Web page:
I decided, however, that I wanted to broaden the reach of my company by having the book published by a “legitimate” publisher and advertised and sold through that publisher’s distribution channels.

Design to Test Book - 2nd EditionThus came this version that sold for $39.95 to the “mass market,” such as it was at the time.  And Van Nostrand Reinhold did indeed sell more of these books than I did. Three times as many, as a matter of fact, in the first year. So everything was going great, right? Not so fast.

Take a look at the chart below to see what happened financially. While unit sales tripled, income from those sales dropped from an 80% gross margin to a 15% commission rate. That cut from $80 per book to $6 per book reduced revenues by $62,000 per year!

Some deal, huh? Now look at what happened to seminar revenues. They dropped by a factor of four — from more than $200,000 per year to less than $50,000 per year.

Revenue Comparison ChartSo what happened? Where was the disconnect in this strategy for broader distribution? It can be summed up in these two pictures:

Moral of the Story A Total Contact Disconnect





Strategies that look sound at first blush really need to be examined and vetted to make sure that they do not have hidden unintended consequences.

Have you ever had a similar experience? If you have it would be great if you’d be willing to share it.  Your comments are solicited and thanks for reading.

P.S.: You can view the whole presentation from which these slides were taken here.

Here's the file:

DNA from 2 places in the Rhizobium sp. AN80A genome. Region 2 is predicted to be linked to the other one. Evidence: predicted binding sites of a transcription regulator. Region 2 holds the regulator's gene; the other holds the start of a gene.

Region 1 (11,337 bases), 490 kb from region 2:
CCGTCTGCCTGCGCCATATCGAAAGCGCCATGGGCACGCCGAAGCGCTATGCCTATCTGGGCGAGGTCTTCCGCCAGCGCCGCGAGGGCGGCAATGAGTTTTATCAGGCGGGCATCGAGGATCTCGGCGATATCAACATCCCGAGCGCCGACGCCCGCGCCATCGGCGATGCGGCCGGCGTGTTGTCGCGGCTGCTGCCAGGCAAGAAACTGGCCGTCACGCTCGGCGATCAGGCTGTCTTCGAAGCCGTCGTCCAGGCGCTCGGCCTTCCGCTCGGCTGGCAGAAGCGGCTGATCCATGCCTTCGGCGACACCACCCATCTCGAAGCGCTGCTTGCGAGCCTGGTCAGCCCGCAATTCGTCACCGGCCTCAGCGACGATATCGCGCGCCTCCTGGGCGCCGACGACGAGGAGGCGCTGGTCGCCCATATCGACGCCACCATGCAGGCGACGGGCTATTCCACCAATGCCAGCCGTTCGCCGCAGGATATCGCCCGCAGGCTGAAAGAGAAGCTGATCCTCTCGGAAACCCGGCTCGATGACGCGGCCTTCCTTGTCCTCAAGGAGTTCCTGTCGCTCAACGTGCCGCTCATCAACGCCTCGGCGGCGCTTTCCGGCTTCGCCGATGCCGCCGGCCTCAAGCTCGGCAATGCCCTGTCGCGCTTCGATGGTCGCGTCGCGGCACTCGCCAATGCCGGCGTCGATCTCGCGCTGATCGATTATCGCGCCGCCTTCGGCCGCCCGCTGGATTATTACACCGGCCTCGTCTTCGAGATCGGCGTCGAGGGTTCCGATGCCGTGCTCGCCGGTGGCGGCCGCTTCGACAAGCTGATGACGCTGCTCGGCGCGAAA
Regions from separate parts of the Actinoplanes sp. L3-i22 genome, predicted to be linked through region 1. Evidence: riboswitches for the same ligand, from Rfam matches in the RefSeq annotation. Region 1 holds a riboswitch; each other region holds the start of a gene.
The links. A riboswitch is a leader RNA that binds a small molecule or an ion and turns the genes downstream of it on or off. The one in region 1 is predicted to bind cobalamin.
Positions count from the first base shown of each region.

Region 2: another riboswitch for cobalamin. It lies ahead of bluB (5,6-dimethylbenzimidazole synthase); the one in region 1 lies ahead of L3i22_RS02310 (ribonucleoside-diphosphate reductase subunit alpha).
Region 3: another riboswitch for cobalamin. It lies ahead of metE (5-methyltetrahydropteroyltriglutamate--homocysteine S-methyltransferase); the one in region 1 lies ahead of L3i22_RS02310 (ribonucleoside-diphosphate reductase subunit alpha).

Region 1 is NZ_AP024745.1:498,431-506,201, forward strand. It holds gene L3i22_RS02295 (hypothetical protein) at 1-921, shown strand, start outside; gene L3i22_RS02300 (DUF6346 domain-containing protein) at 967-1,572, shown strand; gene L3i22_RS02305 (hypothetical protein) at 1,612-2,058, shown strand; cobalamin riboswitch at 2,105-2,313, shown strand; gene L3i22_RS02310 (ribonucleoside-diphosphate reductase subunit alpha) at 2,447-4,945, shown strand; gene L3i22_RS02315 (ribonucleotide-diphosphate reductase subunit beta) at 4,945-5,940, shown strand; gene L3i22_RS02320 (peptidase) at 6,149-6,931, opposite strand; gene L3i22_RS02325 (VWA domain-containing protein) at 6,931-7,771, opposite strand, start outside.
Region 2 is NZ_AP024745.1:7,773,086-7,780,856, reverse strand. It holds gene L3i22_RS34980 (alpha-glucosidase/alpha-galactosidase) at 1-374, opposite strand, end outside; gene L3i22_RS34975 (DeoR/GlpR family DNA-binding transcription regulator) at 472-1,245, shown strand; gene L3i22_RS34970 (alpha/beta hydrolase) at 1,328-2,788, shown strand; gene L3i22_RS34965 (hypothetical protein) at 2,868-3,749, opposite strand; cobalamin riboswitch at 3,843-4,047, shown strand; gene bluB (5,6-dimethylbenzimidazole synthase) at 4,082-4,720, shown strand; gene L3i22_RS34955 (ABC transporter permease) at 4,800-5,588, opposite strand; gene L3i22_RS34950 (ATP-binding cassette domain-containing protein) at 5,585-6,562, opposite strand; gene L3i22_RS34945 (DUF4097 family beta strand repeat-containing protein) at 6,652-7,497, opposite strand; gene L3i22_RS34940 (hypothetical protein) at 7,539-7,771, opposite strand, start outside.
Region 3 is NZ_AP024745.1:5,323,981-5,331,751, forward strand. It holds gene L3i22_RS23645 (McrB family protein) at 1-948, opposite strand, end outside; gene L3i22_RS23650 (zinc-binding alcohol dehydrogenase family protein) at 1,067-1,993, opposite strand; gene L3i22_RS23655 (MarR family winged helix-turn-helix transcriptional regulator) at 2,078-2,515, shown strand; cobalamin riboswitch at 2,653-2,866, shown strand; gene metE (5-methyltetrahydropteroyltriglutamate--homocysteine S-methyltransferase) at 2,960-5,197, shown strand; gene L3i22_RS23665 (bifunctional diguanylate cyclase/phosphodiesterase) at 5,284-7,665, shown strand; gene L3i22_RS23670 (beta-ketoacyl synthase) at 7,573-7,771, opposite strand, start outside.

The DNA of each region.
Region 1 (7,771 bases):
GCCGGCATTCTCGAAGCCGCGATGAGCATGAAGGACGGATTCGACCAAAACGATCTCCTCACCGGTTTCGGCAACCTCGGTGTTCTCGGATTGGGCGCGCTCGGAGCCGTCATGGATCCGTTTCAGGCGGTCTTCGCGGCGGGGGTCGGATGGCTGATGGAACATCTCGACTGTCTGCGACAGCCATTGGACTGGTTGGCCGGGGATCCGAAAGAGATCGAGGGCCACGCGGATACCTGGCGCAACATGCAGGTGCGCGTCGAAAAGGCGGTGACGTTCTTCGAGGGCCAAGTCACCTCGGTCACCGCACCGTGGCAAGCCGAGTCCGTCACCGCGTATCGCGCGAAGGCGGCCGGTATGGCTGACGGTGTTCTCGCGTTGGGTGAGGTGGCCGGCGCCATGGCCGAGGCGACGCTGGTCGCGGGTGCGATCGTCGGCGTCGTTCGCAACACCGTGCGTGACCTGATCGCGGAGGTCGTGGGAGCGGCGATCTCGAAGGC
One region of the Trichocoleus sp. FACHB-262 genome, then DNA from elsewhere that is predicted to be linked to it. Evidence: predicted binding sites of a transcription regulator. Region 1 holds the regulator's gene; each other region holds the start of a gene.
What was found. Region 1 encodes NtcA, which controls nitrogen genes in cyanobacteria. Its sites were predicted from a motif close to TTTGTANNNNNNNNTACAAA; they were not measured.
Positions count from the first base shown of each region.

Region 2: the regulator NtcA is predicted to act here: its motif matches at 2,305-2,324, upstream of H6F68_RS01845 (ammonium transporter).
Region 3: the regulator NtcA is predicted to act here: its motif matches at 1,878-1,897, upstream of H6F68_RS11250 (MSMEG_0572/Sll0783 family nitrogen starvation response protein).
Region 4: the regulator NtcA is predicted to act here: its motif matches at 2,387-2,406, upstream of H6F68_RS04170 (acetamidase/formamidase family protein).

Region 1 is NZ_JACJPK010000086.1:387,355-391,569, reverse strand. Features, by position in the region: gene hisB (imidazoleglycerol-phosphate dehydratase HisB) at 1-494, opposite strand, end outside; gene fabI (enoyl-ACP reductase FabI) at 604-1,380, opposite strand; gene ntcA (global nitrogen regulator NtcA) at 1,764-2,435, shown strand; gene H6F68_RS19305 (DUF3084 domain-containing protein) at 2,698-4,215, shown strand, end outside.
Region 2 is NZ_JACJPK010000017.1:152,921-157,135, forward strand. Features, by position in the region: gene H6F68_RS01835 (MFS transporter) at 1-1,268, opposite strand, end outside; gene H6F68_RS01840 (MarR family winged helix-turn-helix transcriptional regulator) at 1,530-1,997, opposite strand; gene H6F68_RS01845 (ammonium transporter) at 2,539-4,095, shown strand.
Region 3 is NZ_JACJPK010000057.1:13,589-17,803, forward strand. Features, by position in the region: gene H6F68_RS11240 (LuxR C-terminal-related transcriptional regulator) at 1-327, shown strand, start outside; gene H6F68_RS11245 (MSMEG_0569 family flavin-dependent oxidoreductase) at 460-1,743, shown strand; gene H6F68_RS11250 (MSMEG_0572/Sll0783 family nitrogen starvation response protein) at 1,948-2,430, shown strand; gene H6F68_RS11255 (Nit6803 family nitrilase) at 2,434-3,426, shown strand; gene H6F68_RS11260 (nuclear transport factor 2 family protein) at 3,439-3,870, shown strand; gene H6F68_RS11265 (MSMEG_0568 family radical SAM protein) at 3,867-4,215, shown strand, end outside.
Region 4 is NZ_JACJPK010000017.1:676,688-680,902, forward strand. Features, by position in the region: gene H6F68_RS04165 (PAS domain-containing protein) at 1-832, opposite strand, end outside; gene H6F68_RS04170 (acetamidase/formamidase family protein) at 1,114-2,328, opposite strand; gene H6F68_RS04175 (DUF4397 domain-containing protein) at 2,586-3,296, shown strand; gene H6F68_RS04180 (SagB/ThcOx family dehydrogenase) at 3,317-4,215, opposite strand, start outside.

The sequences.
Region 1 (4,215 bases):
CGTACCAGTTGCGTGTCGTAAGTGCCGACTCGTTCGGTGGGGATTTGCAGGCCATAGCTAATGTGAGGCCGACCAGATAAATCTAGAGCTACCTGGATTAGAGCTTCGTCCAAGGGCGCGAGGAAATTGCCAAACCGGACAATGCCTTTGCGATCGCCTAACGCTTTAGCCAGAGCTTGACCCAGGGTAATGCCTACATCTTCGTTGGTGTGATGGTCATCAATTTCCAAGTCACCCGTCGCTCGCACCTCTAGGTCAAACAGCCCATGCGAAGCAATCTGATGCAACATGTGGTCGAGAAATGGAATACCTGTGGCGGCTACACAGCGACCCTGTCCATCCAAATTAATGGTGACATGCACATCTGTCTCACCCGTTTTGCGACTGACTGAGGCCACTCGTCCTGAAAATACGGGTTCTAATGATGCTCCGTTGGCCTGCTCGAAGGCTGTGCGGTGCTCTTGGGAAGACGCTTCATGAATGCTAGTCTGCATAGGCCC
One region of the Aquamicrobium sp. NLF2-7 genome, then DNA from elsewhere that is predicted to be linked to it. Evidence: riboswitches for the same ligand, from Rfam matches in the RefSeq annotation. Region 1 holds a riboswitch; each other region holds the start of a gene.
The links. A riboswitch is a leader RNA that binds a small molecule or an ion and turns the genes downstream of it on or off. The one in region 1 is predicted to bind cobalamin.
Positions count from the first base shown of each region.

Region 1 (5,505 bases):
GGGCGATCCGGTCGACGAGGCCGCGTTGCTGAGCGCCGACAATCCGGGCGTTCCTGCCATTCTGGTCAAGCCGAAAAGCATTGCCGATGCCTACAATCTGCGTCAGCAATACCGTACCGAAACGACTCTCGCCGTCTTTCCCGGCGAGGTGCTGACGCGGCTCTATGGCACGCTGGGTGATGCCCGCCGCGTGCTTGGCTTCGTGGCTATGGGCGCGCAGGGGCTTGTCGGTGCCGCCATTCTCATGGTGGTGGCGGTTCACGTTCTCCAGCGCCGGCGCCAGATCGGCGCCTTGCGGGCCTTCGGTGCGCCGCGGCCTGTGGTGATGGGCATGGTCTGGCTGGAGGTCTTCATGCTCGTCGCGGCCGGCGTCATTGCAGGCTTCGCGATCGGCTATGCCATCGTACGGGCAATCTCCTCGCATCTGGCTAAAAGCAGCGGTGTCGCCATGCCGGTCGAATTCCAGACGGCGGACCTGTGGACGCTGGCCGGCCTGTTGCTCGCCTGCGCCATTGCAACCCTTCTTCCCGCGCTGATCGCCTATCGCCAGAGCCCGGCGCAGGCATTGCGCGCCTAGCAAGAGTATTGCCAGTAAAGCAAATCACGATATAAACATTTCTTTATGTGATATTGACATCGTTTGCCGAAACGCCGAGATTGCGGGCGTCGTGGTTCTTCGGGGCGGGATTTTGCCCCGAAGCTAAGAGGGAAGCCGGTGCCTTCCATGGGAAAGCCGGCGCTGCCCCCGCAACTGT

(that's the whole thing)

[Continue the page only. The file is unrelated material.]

Version 1.0

Version 1.0 IllustrationI have to say that the number of comments I’ve received about my posts about the WOW customer experience has been gratifying. Some comments have related to the need to get things to market now and letting quality and functionality follow, which I find incredibly short-sighted in the majority of cases, while others have agreed with me about the need to get things right the first time if you want to avoid headaches in customer support down the road or the actual failure of your company due to bad product reviews.

The best comment, however, came from my good friend Peter van Geijn in Munich, Germany. His company sponsored my seminars and workshops in Germany in the 1980s and he recently reminded me of the story I used to tell about Version 1.0.  It goes something like this…

Did you know that the only people who never miss a development schedule milestone are software design engineers?  That’s right, software engineers. If today was the day they were supposed to deliver the product, today is the day that they will deliver it. It will be called Version 1.0.

It will be missing a lot of the originally specified functionality, of course, since there was no time to implement it all during the unrealistic management-dictated, all-too-short schedule, but it will be delivered today.  As Version 1.0.

It will also like contain a large number of “undocumented features,” known in the old days as “bugs,” that will have to be addressed in a future version release. But it will be delivered today. As Version 1.0.

Marketing and sales people hate Version 1.0 because it makes selling the product successfully more difficult and causes customers to complain to them — a lot. It also makes it difficult to get early testimonials and delays the purchase of large quantities of the product until the bugs are worked out.

Designers don’t mind. They keep cranking out new code and patches for the bugs. Sometimes it’s great job security and other times it isn’t. If it isn’t there’s always the next product for the next company to be developed.

Customer support managers love it for the job security reasons as well — subject to the risk of no job at all if the product can’t be fixed in time to save the company.

If the product was developed with OPM (other people’s money), top management will get rich in any case and move on to start another company where they can dictate another unreasonable schedule for a product that must do everything, cost nothing and be done yesterday. It is called Version 1.0.

I’d love to hear your experiences with products that fit this mold. Please share them and thanks for reading.